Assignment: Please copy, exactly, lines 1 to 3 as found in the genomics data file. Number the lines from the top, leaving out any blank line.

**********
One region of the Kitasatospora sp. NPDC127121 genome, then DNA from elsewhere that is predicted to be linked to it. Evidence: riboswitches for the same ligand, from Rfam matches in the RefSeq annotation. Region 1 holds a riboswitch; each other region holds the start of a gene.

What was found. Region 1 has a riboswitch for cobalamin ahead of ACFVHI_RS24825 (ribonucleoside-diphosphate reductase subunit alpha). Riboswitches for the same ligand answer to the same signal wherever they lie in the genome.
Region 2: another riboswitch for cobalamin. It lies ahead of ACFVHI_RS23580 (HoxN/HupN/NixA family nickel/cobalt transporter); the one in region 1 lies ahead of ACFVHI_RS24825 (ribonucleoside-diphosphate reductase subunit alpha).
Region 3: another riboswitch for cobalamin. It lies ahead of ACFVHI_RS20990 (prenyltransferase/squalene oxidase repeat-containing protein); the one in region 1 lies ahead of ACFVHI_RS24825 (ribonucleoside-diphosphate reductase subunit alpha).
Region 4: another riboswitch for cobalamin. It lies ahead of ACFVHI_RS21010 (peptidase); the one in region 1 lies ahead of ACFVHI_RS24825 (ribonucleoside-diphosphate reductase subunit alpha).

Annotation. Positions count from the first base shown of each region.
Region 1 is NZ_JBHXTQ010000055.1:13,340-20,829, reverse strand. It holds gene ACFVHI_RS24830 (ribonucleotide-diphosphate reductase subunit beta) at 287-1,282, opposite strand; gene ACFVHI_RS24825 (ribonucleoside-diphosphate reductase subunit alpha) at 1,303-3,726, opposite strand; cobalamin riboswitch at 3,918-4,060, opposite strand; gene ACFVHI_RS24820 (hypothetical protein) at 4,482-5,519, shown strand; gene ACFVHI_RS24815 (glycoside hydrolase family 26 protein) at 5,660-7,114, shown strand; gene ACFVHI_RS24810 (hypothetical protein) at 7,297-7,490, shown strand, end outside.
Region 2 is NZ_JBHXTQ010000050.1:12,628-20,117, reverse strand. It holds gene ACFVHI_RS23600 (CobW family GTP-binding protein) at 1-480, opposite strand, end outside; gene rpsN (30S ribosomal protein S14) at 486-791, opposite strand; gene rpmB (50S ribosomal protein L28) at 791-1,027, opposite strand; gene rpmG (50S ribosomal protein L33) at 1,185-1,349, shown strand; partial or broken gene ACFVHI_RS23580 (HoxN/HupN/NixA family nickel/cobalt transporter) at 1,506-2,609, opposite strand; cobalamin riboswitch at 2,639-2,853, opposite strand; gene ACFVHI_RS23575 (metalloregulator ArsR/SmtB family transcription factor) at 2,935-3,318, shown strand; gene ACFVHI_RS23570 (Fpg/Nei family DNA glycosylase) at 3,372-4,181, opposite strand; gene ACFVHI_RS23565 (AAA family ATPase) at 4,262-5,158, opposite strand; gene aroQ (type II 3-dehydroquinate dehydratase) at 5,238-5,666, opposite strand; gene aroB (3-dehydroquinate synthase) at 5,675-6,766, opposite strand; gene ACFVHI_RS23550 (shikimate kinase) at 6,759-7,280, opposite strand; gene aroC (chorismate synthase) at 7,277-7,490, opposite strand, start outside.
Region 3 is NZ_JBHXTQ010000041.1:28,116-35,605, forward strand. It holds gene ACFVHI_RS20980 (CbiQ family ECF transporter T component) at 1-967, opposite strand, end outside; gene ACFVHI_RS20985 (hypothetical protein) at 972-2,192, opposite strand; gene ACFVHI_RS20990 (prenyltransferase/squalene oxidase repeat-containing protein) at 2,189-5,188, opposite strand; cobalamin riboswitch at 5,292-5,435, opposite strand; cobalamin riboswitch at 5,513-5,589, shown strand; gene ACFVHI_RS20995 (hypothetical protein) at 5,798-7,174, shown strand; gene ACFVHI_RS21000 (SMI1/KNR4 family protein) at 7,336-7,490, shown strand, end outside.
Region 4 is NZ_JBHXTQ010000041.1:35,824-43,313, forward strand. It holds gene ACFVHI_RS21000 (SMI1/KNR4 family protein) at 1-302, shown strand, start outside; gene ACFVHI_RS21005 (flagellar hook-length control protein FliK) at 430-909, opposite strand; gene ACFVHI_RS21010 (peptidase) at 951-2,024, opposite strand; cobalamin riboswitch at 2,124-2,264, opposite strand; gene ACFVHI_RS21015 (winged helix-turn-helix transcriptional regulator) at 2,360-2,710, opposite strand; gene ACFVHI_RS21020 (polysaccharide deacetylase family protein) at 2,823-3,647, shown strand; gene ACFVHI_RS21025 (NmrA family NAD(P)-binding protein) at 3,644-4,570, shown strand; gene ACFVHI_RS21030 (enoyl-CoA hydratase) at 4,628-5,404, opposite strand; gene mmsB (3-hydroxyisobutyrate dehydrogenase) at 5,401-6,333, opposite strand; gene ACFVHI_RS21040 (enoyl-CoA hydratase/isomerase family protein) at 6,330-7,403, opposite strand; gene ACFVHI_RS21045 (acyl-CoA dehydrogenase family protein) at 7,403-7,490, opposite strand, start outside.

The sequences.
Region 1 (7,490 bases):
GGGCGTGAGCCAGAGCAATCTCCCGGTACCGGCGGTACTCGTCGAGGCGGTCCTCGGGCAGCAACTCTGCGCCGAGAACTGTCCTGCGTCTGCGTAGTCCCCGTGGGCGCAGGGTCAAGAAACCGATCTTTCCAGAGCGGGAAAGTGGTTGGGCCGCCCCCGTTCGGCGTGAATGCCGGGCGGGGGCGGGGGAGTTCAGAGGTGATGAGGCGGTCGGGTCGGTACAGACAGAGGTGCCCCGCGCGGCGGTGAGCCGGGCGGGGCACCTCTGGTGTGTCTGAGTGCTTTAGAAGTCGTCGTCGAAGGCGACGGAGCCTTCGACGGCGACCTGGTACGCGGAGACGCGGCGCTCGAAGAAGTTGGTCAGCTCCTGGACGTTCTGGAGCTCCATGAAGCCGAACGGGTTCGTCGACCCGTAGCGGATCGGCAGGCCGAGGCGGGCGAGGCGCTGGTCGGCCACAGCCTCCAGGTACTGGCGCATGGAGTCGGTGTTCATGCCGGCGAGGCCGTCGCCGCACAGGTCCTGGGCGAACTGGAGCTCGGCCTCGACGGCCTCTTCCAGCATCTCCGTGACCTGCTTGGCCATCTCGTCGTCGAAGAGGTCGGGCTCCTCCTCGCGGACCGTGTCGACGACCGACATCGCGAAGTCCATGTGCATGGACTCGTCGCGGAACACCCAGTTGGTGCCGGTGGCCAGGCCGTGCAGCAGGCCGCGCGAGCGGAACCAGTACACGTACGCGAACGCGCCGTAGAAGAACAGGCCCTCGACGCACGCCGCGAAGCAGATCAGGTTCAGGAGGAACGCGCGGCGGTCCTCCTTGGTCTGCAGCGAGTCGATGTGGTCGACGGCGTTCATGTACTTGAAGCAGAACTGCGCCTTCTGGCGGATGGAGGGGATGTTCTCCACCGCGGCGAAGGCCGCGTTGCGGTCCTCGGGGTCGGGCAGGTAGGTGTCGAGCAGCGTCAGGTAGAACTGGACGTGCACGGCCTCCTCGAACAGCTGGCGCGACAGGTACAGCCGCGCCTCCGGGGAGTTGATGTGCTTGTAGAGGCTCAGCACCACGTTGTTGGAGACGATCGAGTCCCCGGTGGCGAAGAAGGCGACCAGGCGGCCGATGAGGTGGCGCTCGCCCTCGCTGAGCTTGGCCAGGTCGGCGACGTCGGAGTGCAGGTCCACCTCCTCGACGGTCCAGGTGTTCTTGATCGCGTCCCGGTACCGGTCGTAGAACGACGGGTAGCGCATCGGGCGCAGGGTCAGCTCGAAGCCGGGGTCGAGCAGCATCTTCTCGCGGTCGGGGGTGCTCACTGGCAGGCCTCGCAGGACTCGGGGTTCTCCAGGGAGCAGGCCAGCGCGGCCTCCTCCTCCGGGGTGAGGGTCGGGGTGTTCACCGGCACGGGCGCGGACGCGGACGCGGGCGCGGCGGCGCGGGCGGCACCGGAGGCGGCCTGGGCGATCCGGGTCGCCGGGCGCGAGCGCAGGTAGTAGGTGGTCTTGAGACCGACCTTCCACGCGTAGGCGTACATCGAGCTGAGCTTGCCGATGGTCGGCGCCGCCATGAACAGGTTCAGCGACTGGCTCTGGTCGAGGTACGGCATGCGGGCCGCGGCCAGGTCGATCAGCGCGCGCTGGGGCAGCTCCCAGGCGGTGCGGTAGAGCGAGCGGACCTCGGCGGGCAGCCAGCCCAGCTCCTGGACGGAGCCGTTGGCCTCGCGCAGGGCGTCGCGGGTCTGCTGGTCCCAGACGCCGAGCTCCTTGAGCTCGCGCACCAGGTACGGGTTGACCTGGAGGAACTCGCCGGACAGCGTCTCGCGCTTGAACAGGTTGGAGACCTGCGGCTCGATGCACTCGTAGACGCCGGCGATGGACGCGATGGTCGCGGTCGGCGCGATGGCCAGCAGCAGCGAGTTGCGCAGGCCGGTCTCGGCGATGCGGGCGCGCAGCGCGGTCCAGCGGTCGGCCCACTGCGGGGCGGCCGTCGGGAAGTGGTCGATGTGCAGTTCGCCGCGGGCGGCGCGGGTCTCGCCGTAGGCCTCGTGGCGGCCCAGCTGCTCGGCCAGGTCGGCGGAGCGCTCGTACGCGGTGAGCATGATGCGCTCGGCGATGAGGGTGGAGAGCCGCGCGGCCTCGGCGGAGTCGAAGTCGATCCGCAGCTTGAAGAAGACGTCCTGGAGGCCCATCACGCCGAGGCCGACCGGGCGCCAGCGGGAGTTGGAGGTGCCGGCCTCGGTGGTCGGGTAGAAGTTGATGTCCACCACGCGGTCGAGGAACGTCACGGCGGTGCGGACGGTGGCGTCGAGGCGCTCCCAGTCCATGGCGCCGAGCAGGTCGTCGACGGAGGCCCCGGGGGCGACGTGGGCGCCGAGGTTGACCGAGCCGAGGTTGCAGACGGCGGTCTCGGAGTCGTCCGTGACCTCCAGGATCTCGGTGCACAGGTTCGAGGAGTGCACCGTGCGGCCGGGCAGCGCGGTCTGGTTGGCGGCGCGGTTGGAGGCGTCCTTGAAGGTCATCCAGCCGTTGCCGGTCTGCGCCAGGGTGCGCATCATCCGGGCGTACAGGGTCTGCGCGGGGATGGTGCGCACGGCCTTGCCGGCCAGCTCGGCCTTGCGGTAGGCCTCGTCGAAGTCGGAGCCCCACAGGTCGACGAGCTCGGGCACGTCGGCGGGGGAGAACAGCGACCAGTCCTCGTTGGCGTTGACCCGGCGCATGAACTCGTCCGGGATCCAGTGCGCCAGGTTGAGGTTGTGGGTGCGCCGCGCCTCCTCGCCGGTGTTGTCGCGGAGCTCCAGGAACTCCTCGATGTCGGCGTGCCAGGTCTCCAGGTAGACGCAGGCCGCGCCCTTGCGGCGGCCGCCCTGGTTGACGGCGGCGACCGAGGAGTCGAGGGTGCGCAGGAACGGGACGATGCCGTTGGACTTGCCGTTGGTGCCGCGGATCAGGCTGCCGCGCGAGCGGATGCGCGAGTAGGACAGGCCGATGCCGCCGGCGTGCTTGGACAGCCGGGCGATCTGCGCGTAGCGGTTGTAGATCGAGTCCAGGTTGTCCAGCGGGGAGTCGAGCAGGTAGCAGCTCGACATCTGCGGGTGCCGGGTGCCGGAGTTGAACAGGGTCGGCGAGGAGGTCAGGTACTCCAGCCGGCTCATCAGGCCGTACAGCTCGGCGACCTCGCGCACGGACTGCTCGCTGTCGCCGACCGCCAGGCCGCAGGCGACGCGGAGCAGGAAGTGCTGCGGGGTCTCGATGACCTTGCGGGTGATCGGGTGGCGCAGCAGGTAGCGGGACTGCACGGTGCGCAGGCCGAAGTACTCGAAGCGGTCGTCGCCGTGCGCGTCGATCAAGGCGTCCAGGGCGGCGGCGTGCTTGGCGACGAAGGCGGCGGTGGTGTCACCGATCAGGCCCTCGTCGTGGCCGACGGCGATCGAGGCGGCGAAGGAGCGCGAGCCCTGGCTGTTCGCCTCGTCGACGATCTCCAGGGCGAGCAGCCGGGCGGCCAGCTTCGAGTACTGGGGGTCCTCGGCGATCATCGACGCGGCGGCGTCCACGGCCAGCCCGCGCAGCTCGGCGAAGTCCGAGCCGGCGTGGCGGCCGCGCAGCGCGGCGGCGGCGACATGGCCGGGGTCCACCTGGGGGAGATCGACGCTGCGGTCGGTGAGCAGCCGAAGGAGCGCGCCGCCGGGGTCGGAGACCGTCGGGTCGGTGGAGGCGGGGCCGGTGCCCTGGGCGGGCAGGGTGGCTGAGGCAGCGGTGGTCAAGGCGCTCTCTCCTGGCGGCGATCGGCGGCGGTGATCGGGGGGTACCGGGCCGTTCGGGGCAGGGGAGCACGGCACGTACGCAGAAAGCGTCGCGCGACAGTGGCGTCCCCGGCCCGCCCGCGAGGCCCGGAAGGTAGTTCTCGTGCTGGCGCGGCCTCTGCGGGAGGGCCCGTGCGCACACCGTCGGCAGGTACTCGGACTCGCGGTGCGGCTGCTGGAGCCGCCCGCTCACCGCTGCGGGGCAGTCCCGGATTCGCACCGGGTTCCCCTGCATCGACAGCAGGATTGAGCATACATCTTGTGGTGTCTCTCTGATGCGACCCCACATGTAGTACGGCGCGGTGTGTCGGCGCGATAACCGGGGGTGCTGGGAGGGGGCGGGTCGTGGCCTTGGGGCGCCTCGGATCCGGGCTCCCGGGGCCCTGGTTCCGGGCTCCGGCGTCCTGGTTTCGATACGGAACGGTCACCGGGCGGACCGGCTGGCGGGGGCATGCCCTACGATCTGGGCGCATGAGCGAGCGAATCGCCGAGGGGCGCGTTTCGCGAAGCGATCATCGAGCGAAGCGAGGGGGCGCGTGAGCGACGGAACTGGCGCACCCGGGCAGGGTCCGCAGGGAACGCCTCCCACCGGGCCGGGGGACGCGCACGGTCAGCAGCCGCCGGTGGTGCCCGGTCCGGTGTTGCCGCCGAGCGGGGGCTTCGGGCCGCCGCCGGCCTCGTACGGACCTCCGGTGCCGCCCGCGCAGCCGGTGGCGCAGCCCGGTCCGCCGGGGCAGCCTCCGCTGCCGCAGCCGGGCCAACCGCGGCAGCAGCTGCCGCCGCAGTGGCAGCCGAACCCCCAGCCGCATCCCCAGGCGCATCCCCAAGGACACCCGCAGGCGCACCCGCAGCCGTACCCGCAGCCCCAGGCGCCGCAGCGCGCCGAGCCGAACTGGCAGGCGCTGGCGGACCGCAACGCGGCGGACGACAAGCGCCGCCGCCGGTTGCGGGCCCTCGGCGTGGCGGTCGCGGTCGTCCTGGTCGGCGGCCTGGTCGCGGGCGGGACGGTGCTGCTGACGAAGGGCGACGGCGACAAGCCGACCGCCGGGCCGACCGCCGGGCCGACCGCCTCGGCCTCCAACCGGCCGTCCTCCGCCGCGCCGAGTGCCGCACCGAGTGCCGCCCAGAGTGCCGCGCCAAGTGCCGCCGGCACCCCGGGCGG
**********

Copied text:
One region of the Kitasatospora sp. NPDC127121 genome, then DNA from elsewhere that is predicted to be linked to it. Evidence: riboswitches for the same ligand, from Rfam matches in the RefSeq annotation. Region 1 holds a riboswitch; each other region holds the start of a gene.

What was found. Region 1 has a riboswitch for cobalamin ahead of ACFVHI_RS24825 (ribonucleoside-diphosphate reductase subunit alpha). Riboswitches for the same ligand answer to the same signal wherever they lie in the genome.
Region 2: another riboswitch for cobalamin. It lies ahead of ACFVHI_RS23580 (HoxN/HupN/NixA family nickel/cobalt transporter); the one in region 1 lies ahead of ACFVHI_RS24825 (ribonucleoside-diphosphate reductase subunit alpha).